Sunscreen 101 The Bikini Shoppe

Sunscreen 101

With so many sunscreens on the market, each making a claim that they’re the best for your skin, the reef, the environment, it can be difficult to know the best choice to make for you. Follow this guide to understand the ins and outs of sunscreen so  you know what to look for when seeking protection from those harsh UV rays. 

The Basics

The most important part of sunscreen is in the name - you want to ensure you are being “screened” from the sun to prevent sunburns and protect from skin cancer. The best indicator of this is in the sunscreen’s SPF, and whether it protects from UVA, UVB, or both. 

SPF is the Sun Protection Factor, which indicates the strength of protection from UV rays and contributes to the length of time you are protected from eventual sunburn.

For example:
SPF 15 protects against 93% of the sun’s rays, and gives you 15x more time before a sunburn would begin to set in.
SPF 30 protects against 97% of the sun’s rays, giving you 30x more time. 
SPF 50 protects against 98% of the sun’s rays, giving you 50x more time.

When protecting against UV rays, there are two types to keep in mind: UVA and UVB

UVA have long wave-lengths and can travel through shade, clouds, and glass, penetrating deeper into the skin than UVB which promotes the release of melanin (tanning) and has a higher tendency to cause skin cancer, aging, and wrinkling. 

UVB are shorter wave lengths, which leaves them more likely to cause surface-layer damage, contributing to skin reddening and sunburn and prompts the skin to produce new melanin, the primary cause of tanning.

Sunscreen VS Sunblock
Sunscreen is transparent when applied to the skin, absorbing the UV rays before they can travel to the skin. Sunscreen needs more frequent reapplication because the protective active ingredients break down when they intercept the UV rays. Sunscreen tends to be more chemically based, using ingredients like oxybenzone and octinoxate.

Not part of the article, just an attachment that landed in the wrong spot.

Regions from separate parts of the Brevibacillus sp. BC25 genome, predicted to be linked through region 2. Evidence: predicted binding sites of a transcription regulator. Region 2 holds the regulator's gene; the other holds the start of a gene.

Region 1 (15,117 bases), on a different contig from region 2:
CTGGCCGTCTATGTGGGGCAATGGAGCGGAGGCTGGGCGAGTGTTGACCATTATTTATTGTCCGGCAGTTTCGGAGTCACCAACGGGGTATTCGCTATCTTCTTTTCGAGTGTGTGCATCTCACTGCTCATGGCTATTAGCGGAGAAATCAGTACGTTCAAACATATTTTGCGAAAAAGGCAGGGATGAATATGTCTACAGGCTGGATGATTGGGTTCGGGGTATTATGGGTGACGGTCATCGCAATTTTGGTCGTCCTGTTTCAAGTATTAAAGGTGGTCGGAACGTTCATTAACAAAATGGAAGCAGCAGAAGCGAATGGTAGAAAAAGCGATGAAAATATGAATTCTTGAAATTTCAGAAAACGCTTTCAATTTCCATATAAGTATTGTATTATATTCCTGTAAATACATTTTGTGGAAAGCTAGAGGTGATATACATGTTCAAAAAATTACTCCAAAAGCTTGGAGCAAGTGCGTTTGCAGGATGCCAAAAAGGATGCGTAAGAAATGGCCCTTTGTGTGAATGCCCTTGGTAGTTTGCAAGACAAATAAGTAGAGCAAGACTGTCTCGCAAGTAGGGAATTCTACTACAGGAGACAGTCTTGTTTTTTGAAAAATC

Sunblock is not transparent, as it blocks and reflects the UV rays, giving it a thicker consistency requiring less reapplication. Sunblock tends to be more mineral-based, using ingredients like titanium dioxide or zinc oxide. 

What is Reef Safe?
While the science is still understanding the impact of sunscreen use on coral reefs, we do have preliminary research indicating that the two most common chemical UV filters, oxybenzone and octinoxate, pose detrimental effects towards choral reefs. 

A 2016 study found that baby coral exposed to these chemicals exhibit signs of distress, such as coral bleaching, which leaves coral vulnerable to infection. Another study indicate that octrocrylline, another chemical ingredient, can generate the chemical benzophenone which is carcinogenic and has hormone-disrupting effects on fish, corals, and other sea life. 

However, this is not a reason to go without sunscreen. Even if chemical sunscreen is the only option at hand, it is more important to ensure that you are protected from the harmful UV rays, as the amount of sunscreen deposited into the ocean each time you swim is much lower than the levels tested in the lab. Get enough people in the ocean and the levels might approach a long-term, low-dose chronic exposure situation, but the research is still not definitive.

In the meantime, using secondary sun protection methods, such as wearing a rash guard, is the best way to keep yourself and marine life protected. 

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